In addition to providing chicks with feed and water, the hatchers at Lagerwey also have lights that turn on automatically on the hatch date. Just as in the poultry house, the light stimulates the chicks to get up to eat and drink.
The two-tier hatcher tray system separates the chicks from the egg shells and unhatched eggs, giving them 40 percent more space to move around. Because the system doesn’t require a fluff room, it doesn’t take more cubic feet of hatchery space to hatch the same number of chicks.
Photo courtesy of HatchTech | Access to fresh running water in the hatcher prevents early hatching chicks from dehydrating.
The temperature within each row of trolleys is controlled by a radiator system in the hatcher, which adjusts the air temperature. This means the appropriate temperature can be maintained for each trolley without having to rotate trolleys or worry about placement of eggs in the hatcher by age of the breeder flock.
Because chicks have access to feed and water, early hatching chicks won’t dehydrate before the hatch is pulled. This allows the hatchery manager to avoid using temperature or reduced ventilation to narrow the hatch window.
Chick processing changes
Because of the two-tiered basket, the chicks have already separated themselves from the unhatched eggs when the hatch is pulled. Automated equipment counts the number of unhatched eggs in the upper tray and using this data to decide how many chicks need to be added to the lower half of the tray to make a full “box” of chicks for delivery. Chicks can go from the hatcher to the poultry house without being touched.
Testing the impact of early feeding
Photo courtesy of HatchTech | Lights on the radiators of the hatcher stimulate chicks to get up and move to the sides of the hatcher tray, where fresh water is provided.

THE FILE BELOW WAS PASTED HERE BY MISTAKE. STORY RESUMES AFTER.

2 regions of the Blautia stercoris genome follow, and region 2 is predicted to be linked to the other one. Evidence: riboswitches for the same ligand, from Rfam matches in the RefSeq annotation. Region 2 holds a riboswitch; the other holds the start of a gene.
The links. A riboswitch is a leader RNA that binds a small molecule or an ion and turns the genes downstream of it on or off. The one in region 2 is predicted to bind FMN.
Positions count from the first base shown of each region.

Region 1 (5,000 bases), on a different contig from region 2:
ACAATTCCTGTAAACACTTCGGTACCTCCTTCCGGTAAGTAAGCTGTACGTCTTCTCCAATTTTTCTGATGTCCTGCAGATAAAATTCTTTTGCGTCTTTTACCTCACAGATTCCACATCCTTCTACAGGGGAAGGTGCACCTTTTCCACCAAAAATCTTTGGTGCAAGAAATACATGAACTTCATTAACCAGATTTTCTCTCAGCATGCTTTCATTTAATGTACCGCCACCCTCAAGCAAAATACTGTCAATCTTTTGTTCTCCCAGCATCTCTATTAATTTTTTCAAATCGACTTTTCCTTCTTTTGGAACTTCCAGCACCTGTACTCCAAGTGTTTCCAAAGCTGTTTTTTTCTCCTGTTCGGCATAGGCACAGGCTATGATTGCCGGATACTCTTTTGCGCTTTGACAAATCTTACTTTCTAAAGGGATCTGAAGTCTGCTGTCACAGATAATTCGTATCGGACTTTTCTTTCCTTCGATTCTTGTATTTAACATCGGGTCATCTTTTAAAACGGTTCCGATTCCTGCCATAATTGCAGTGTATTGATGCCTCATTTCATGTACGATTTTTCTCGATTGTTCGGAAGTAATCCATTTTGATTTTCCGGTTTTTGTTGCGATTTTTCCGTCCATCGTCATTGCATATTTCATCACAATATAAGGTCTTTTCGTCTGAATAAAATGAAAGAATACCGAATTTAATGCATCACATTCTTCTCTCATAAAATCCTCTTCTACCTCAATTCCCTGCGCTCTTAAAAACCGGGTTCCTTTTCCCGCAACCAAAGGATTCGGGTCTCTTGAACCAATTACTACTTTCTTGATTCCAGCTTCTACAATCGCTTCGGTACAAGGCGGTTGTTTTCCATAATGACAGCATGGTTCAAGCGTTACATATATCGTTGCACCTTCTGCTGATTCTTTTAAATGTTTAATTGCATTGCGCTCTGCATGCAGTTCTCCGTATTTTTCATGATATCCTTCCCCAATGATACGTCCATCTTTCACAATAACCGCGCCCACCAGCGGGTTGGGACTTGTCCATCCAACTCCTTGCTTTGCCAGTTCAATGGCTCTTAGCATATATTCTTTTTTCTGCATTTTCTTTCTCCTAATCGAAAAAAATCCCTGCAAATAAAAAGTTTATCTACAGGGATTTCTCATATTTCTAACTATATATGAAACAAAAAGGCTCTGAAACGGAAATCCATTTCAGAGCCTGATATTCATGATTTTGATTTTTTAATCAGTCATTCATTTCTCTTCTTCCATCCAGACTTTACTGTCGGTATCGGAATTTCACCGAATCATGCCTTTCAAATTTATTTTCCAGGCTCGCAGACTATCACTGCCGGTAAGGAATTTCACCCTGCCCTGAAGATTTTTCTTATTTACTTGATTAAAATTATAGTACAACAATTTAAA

When asked about the decision to adopt this new early feeding hatching system, Kempert said: “It is all about improving the chick quality. This system provides water, feed and light from the moment the chick hatches. It is a step forward for animal welfare. This is completely new, it is a step forward.”
An integrated operation would be able to reap any benefits of early feeding when the layer or broiler has completed its production cycle. An independent hatchery can charge more for chicks or gain market share to be able to cover the cost of feeding the chicks. Kampert said the system is new and Lagerwey was temporarily charging customers the same price for chicks that were hatched in the new part of the hatchery and fed in the hatcher as they were the other chicks. Lagerwey is working with its customers that are receiving early fed chicks to do paired house trials to see if they can capture the expected performance benefits.
Commenting on how he thought the early feeding system was working at Lagerwey, Kampert said, “The hatchability is very good, perfect chick quality. It brings a lot for animal welfare. We as a company have very high expectations of this.”